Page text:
The internet has changed the way we live – from the way we work and play, to how we interact and share with friends and family. Sometimes, it’s hard to remember how we got along without the web. Today’s generation of children, especially, have no idea what life was like before the internet. Unfortunately, this also means that it can be hard for parents to fully understand their children’s digital lifestyle.
Children are particularly vulnerable to dangers on the internet. According to the Norton Online Family Report 63 per cent of New Zealand children have experienced some form of a negative situation online, yet only 45 per cent of parents were aware of this. And one of the most common negative experiences that can have a profound impact on a child is cyberbullying.
The experience of being bullied, that was once limited to the schoolyard or playground, increases when inflicted online, since it can take several forms. Cyberbullies send text messages, emails, instant messages, social networking messages; they post content on blogs, web pages or online game platforms to harass, embarrass, or intimidate others. It is often anonymous and repetitive and can be the work of a single perpetrator or an online group.
For the most part cyberbullying occurs for the same reasons as traditional schoolyard bullying: to demonstrate power, to seek revenge, or to compensate for perceived injuries. Cyberbullying has a troubling emotional impact on children with many Kiwi children saying they felt angry or upset when bullied online. These are emotions that children shouldn’t have to experience. Today’s parents are the first generation of parents who have to cope with keeping their children safe not just in the physical world, but also in the virtual world.
As the amount of time children spend online continues to increase, parents need to be in the loop. New Zealand children report on average they have 64 online friends, which is the fourth highest amount among survey countries. The good news is that the Norton Online Family report found that parents in New Zealand are most likely to say they have spoken to their children about practicing safe online habits.
To protect your child against cyberbullies, follow these four essential S.T.A.R tips:
- S is for Software: Security software needs to be updated regularly and constantly assessed to suit the changing level of online interactions. Let technology work to your advantage and not at the expense of online safety. Security tools help parents spot potential online dangers and facilitate open communication between parents and their children.
- T is for Talk: It is a parent’s responsibility to keep their children safe online by connecting with them through regular conversations (not interrogations). Kids are a lot savvier with technology and explore online activities such as chatting, emailing, gaming and posting personal information and images on websites. Regrettably, online predators have become adept at using these technologies to approach children and teens.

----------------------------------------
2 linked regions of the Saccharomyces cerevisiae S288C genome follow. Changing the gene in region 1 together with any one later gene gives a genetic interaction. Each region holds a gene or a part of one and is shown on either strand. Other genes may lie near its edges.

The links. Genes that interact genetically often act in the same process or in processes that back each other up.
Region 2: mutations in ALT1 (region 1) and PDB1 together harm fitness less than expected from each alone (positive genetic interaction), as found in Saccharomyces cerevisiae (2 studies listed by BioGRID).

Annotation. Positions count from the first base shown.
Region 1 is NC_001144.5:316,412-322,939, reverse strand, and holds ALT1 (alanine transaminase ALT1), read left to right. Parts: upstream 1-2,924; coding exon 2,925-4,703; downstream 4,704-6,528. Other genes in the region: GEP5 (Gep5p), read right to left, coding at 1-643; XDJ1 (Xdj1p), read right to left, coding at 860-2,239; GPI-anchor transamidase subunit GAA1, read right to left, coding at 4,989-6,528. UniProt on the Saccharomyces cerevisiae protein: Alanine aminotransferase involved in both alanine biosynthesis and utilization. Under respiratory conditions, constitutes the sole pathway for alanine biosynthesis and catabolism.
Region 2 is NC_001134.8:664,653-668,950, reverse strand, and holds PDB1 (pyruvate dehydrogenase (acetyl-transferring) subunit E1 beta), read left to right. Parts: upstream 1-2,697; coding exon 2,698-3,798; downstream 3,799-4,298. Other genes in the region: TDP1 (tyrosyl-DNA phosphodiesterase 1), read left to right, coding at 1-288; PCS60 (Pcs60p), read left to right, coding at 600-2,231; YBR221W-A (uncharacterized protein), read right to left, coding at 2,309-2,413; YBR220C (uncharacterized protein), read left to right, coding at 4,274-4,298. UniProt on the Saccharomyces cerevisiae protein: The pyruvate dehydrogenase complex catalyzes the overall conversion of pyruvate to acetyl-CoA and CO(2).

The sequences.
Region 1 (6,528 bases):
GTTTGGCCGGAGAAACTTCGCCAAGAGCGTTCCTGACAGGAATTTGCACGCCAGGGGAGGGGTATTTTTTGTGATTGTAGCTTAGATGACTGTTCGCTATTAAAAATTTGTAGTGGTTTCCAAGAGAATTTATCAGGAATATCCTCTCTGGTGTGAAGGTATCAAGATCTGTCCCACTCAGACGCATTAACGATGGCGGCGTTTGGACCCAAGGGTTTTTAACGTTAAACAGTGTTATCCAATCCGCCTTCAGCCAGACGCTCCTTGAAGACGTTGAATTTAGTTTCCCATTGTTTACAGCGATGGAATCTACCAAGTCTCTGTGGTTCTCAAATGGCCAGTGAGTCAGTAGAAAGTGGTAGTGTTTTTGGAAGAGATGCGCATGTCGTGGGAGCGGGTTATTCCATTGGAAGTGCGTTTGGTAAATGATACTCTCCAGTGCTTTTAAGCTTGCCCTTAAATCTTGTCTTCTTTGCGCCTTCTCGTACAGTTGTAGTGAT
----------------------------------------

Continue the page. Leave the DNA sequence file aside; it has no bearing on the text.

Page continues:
Let your kids know the dos and don’ts:
- Do limit the time your children spend online so they can still socialise and play outside.
- Don’t let them instant message or email people you and they don’t know.
- Don’t let them give any personal information to anyone you don’t know.
- Do let them know what kinds of websites you expect them to avoid and why.
- Do make sure they know that they should tell you if something weird or unexpected happens.
Always ask questions in the conversation you have with your children. Ask:
- What websites they’re visiting?
- Who are they instant messaging or emailing?
- Has anything out of the ordinary happened to them online?
- A is for Awareness of REAL online risks i.e. Internet predators, cyberbullying, etc. Stay in tune with kids’ online activities and learn about social networking sites, which are very popular amongst teens.
- R is for Rules: Set online safety rules for your family and be consistent. Establishing boundaries for online activity between parents and children is vital, and open dialogue and clear expectations are most important steps. Create family policies for email, IM, blogs, and social networking accounts. Check the online identity of every person they communicate with to make sure it’s someone you know and trust. Keep your computers in a central part of the house; that way you can see what your children are doing.
There are many ways to report cyberbullying depending on where it takes place. Websites usually carry a ‘Report Abuse’ button which can be used to flag threatening behaviour. If the bullying is being carried out through text messages, you should contact your mobile phone network operator. It’s also important to save any examples of bullying in text messages, chat sessions or pictures in case you need to present evidence to a school official or police officer.